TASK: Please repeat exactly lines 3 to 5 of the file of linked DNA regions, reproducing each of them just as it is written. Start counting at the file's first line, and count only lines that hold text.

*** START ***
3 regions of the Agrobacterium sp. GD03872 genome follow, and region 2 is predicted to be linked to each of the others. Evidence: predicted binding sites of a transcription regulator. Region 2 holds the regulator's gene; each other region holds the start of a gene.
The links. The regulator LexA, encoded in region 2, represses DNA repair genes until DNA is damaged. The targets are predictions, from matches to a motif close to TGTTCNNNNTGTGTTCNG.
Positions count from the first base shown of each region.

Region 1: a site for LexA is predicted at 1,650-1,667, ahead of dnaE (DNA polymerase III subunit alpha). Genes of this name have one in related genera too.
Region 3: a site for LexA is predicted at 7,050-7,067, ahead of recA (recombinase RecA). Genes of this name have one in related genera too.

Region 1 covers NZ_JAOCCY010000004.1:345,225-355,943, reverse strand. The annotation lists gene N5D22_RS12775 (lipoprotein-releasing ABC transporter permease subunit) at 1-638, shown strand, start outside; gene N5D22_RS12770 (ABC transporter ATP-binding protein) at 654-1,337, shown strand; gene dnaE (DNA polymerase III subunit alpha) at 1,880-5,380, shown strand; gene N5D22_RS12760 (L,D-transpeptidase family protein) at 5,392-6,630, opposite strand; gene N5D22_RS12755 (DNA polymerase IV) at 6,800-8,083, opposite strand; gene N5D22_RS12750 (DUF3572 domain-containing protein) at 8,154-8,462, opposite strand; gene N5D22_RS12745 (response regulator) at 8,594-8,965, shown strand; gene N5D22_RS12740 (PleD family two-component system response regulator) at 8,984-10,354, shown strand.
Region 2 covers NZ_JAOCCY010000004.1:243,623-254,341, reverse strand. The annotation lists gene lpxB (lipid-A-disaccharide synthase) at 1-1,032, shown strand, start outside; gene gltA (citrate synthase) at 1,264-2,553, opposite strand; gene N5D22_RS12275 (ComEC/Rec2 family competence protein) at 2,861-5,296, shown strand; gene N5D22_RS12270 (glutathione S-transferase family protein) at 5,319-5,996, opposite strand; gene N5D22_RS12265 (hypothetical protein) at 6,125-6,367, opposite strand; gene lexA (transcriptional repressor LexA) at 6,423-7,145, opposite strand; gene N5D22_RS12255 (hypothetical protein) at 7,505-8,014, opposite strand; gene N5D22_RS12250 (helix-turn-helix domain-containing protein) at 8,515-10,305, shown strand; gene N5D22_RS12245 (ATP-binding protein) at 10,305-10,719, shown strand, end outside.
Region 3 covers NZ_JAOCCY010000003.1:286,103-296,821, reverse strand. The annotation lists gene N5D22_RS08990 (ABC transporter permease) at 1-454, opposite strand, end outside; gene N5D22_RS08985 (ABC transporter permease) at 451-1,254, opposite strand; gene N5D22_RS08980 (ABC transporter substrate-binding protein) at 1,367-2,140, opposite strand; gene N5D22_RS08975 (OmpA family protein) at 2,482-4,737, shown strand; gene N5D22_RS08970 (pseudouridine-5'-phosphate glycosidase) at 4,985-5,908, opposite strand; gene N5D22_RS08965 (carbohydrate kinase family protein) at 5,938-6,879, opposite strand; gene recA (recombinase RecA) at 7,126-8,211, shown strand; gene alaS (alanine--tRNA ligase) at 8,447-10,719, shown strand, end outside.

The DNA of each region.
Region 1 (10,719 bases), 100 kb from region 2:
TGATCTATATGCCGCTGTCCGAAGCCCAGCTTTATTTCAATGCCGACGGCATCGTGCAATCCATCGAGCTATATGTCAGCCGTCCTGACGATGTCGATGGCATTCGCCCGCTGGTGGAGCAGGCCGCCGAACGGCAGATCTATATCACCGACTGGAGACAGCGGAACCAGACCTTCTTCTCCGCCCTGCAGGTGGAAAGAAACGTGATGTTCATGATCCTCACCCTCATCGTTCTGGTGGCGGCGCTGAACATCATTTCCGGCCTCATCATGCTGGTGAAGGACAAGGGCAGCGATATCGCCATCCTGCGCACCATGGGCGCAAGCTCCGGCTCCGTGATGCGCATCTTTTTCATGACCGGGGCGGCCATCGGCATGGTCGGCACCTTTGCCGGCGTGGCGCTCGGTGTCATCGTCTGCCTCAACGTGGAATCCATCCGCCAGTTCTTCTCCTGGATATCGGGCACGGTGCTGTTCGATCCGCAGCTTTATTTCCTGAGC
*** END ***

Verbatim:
Positions count from the first base shown of each region.

Region 1: a site for LexA is predicted at 1,650-1,667, ahead of dnaE (DNA polymerase III subunit alpha). Genes of this name have one in related genera too.
Region 3: a site for LexA is predicted at 7,050-7,067, ahead of recA (recombinase RecA). Genes of this name have one in related genera too.